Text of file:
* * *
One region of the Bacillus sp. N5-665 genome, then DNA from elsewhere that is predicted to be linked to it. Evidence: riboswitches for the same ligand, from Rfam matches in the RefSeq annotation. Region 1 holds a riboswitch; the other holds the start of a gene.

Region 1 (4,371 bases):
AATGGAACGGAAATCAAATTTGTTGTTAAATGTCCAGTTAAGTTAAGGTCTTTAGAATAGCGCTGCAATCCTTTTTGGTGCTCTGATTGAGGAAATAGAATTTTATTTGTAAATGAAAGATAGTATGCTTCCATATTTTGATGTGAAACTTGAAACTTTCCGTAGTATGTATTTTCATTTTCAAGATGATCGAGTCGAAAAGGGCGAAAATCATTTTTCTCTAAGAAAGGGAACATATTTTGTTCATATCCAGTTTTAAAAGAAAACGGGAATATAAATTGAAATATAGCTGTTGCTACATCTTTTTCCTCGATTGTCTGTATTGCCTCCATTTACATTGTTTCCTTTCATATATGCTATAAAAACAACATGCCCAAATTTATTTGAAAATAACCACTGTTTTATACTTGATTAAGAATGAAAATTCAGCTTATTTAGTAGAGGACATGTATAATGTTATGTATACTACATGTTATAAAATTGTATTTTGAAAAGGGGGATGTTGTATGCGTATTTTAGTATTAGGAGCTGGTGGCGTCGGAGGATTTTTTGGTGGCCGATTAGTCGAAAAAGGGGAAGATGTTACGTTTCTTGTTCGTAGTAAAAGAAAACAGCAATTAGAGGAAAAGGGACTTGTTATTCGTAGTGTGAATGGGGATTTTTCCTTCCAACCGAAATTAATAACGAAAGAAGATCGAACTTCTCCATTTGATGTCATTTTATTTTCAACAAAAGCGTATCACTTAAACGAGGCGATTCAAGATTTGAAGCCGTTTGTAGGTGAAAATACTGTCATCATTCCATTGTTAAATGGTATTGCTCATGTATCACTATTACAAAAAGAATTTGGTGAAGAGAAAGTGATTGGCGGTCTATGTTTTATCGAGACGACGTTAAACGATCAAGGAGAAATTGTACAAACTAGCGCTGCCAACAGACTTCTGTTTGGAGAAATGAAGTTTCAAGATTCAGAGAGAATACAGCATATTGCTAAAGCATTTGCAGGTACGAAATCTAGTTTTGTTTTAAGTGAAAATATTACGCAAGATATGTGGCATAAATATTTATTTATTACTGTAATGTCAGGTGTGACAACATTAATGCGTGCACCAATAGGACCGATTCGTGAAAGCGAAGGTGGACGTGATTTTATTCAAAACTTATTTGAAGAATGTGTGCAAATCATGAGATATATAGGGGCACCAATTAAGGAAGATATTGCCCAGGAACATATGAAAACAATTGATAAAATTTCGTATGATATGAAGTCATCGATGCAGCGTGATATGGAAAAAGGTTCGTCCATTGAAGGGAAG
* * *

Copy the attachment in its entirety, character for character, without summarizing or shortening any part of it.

One region of the Bacillus sp. N5-665 genome, then DNA from elsewhere that is predicted to be linked to it. Evidence: riboswitches for the same ligand, from Rfam matches in the RefSeq annotation. Region 1 holds a riboswitch; the other holds the start of a gene.

Region 1 (4,371 bases):
AATGGAACGGAAATCAAATTTGTTGTTAAATGTCCAGTTAAGTTAAGGTCTTTAGAATAGCGCTGCAATCCTTTTTGGTGCTCTGATTGAGGAAATAGAATTTTATTTGTAAATGAAAGATAGTATGCTTCCATATTTTGATGTGAAACTTGAAACTTTCCGTAGTATGTATTTTCATTTTCAAGATGATCGAGTCGAAAAGGGCGAAAATCATTTTTCTCTAAGAAAGGGAACATATTTTGTTCATATCCAGTTTTAAAAGAAAACGGGAATATAAATTGAAATATAGCTGTTGCTACATCTTTTTCCTCGATTGTCTGTATTGCCTCCATTTACATTGTTTCCTTTCATATATGCTATAAAAACAACATGCCCAAATTTATTTGAAAATAACCACTGTTTTATACTTGATTAAGAATGAAAATTCAGCTTATTTAGTAGAGGACATGTATAATGTTATGTATACTACATGTTATAAAATTGTATTTTGAAAAGGGGGATGTTGTATGCGTATTTTAGTATTAGGAGCTGGTGGCGTCGGAGGATTTTTTGGTGGCCGATTAGTCGAAAAAGGGGAAGATGTTACGTTTCTTGTTCGTAGTAAAAGAAAACAGCAATTAGAGGAAAAGGGACTTGTTATTCGTAGTGTGAATGGGGATTTTTCCTTCCAACCGAAATTAATAACGAAAGAAGATCGAACTTCTCCATTTGATGTCATTTTATTTTCAACAAAAGCGTATCACTTAAACGAGGCGATTCAAGATTTGAAGCCGTTTGTAGGTGAAAATACTGTCATCATTCCATTGTTAAATGGTATTGCTCATGTATCACTATTACAAAAAGAATTTGGTGAAGAGAAAGTGATTGGCGGTCTATGTTTTATCGAGACGACGTTAAACGATCAAGGAGAAATTGTACAAACTAGCGCTGCCAACAGACTTCTGTTTGGAGAAATGAAGTTTCAAGATTCAGAGAGAATACAGCATATTGCTAAAGCATTTGCAGGTACGAAATCTAGTTTTGTTTTAAGTGAAAATATTACGCAAGATATGTGGCATAAATATTTATTTATTACTGTAATGTCAGGTGTGACAACATTAATGCGTGCACCAATAGGACCGATTCGTGAAAGCGAAGGTGGACGTGATTTTATTCAAAACTTATTTGAAGAATGTGTGCAAATCATGAGATATATAGGGGCACCAATTAAGGAAGATATTGCCCAGGAACATATGAAAACAATTGATAAAATTTCGTATGATATGAAGTCATCGATGCAGCGTGATATGGAAAAAGGTTCGTCCATTGAAGGGAAG